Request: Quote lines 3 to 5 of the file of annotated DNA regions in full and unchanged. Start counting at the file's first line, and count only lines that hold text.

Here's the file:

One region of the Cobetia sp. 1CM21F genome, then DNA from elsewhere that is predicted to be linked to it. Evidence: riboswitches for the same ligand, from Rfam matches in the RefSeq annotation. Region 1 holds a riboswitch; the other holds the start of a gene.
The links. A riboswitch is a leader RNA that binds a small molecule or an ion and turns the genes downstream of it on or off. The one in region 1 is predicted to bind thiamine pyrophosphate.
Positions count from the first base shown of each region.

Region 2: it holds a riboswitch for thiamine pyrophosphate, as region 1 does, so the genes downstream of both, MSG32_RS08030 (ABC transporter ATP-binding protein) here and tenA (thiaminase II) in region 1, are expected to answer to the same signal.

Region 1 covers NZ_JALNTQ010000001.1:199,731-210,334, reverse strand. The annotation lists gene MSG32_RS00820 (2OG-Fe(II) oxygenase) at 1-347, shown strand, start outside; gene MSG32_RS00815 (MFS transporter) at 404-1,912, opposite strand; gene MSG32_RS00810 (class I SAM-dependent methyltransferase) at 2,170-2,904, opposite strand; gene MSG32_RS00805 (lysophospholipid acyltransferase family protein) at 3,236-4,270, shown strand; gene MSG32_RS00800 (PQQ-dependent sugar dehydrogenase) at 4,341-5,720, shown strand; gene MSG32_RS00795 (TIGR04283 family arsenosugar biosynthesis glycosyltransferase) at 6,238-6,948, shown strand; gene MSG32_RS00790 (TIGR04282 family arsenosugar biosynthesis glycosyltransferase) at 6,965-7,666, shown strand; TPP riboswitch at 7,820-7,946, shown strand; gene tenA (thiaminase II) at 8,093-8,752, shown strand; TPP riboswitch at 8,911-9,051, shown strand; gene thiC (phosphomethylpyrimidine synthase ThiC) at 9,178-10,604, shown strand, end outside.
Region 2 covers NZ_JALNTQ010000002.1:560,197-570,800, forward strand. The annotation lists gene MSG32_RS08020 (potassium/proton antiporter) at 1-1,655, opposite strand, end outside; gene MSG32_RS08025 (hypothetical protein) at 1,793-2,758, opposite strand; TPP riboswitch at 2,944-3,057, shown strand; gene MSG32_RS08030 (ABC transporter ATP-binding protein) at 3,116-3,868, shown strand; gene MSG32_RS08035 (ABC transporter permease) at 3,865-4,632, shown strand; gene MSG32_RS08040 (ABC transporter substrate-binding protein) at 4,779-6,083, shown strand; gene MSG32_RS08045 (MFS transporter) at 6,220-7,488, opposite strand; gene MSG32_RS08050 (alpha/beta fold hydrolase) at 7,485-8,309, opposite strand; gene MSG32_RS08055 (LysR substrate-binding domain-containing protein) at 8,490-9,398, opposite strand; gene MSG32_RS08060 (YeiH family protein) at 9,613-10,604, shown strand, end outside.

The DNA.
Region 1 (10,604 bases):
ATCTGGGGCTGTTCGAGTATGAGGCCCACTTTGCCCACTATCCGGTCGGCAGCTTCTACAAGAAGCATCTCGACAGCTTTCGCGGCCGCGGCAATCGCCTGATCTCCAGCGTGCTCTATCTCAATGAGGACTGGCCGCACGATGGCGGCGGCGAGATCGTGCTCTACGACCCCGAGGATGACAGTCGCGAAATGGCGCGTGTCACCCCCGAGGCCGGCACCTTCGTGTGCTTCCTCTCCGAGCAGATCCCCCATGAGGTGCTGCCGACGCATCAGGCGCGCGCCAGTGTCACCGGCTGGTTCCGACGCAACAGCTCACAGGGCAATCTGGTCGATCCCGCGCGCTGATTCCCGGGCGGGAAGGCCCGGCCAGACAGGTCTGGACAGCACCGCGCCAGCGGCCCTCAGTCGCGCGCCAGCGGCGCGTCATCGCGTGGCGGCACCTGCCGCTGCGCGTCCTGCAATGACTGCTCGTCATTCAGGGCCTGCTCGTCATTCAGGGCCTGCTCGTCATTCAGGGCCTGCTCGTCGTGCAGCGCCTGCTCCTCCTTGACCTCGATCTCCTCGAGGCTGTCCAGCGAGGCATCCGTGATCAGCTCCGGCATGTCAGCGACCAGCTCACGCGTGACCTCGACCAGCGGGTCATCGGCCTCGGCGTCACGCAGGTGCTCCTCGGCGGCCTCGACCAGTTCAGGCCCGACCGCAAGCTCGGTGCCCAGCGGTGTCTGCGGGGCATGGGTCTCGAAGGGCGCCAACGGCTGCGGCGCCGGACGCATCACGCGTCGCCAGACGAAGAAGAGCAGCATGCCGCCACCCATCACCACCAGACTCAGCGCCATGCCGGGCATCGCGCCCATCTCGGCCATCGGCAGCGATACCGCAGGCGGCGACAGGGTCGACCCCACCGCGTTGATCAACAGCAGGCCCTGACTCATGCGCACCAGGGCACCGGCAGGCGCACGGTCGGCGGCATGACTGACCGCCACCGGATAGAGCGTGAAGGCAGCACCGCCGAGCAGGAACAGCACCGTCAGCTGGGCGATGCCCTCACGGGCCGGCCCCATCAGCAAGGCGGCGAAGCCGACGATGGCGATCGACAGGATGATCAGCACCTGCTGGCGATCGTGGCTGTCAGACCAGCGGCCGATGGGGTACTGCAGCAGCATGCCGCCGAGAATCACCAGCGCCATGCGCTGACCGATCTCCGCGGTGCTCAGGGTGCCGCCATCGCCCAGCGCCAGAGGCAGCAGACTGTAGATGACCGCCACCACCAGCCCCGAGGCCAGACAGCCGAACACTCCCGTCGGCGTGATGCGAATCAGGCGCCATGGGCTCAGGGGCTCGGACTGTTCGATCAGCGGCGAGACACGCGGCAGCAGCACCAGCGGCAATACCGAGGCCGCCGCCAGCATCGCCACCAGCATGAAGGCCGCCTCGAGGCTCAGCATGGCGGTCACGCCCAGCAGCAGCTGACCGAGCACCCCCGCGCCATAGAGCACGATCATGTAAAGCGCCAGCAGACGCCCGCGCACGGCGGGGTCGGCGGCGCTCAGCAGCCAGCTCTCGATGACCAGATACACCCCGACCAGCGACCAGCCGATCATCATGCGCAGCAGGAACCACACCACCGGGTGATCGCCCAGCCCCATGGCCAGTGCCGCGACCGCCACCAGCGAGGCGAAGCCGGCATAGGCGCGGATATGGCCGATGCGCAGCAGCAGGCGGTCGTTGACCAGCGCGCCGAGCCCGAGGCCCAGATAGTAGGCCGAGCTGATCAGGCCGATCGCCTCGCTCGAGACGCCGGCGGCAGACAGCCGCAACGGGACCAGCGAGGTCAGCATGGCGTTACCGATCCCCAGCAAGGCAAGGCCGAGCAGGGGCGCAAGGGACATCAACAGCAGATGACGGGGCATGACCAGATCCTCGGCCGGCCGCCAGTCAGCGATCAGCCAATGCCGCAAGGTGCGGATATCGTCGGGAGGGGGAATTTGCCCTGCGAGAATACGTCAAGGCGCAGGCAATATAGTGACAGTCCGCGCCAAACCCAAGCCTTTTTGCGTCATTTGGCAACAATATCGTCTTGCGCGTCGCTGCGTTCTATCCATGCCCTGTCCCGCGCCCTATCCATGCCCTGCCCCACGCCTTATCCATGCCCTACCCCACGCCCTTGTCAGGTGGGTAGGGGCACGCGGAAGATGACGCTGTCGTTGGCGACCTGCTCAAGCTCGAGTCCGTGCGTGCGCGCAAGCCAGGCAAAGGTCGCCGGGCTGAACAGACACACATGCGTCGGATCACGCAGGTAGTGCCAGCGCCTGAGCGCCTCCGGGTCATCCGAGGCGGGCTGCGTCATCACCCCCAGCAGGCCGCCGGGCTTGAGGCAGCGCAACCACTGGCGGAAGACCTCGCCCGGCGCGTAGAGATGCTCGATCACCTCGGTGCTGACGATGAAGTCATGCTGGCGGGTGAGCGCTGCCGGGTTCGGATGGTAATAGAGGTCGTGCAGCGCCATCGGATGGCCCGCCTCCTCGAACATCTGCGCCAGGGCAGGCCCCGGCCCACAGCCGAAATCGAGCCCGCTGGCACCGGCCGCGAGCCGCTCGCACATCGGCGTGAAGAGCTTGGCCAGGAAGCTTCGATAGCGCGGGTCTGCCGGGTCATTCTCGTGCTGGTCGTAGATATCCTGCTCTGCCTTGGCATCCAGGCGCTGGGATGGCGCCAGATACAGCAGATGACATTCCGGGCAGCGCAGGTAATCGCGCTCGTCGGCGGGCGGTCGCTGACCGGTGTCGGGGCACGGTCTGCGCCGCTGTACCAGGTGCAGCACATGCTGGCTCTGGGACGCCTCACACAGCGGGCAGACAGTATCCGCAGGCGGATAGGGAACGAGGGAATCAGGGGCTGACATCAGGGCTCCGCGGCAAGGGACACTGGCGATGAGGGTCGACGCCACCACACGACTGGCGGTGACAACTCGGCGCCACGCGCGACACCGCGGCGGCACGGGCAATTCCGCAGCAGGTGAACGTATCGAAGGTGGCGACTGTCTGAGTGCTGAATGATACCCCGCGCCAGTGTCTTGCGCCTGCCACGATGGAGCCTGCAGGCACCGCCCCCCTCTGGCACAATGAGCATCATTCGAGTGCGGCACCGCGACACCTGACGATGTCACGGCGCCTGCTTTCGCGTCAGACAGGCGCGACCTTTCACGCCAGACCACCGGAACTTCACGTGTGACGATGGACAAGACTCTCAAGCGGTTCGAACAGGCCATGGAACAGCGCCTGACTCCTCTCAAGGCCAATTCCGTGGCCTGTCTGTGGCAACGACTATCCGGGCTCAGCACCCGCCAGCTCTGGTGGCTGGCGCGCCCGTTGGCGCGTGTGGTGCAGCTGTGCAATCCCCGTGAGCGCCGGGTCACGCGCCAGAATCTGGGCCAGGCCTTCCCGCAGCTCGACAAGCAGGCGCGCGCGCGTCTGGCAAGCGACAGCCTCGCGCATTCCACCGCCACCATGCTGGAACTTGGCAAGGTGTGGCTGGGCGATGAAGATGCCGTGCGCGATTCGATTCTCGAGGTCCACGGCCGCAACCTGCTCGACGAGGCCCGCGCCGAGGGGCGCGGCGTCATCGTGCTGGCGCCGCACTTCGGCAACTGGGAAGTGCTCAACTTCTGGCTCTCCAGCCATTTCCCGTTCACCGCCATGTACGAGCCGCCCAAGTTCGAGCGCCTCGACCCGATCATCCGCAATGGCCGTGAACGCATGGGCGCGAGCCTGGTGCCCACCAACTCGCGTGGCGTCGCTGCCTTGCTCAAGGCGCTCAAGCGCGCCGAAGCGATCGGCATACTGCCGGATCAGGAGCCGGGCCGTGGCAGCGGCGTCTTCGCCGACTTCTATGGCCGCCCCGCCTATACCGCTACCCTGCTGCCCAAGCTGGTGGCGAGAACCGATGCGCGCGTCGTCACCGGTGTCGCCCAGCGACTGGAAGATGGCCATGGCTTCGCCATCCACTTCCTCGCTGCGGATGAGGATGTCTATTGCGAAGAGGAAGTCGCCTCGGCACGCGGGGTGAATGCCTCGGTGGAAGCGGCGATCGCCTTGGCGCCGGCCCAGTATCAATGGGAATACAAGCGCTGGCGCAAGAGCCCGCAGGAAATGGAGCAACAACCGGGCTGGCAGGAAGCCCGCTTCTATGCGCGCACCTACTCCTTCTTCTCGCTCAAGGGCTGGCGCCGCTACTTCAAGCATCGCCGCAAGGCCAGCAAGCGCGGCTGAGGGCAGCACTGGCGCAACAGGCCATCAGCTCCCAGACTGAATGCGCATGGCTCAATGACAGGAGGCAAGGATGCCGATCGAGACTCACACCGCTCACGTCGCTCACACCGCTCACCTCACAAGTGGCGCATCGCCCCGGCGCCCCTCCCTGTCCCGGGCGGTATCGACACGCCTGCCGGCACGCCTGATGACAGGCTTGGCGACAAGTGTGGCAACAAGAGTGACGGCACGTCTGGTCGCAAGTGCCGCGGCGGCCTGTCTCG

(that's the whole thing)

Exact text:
Positions count from the first base shown of each region.

Region 2: it holds a riboswitch for thiamine pyrophosphate, as region 1 does, so the genes downstream of both, MSG32_RS08030 (ABC transporter ATP-binding protein) here and tenA (thiaminase II) in region 1, are expected to answer to the same signal.

Region 1 covers NZ_JALNTQ010000001.1:199,731-210,334, reverse strand. The annotation lists gene MSG32_RS00820 (2OG-Fe(II) oxygenase) at 1-347, shown strand, start outside; gene MSG32_RS00815 (MFS transporter) at 404-1,912, opposite strand; gene MSG32_RS00810 (class I SAM-dependent methyltransferase) at 2,170-2,904, opposite strand; gene MSG32_RS00805 (lysophospholipid acyltransferase family protein) at 3,236-4,270, shown strand; gene MSG32_RS00800 (PQQ-dependent sugar dehydrogenase) at 4,341-5,720, shown strand; gene MSG32_RS00795 (TIGR04283 family arsenosugar biosynthesis glycosyltransferase) at 6,238-6,948, shown strand; gene MSG32_RS00790 (TIGR04282 family arsenosugar biosynthesis glycosyltransferase) at 6,965-7,666, shown strand; TPP riboswitch at 7,820-7,946, shown strand; gene tenA (thiaminase II) at 8,093-8,752, shown strand; TPP riboswitch at 8,911-9,051, shown strand; gene thiC (phosphomethylpyrimidine synthase ThiC) at 9,178-10,604, shown strand, end outside.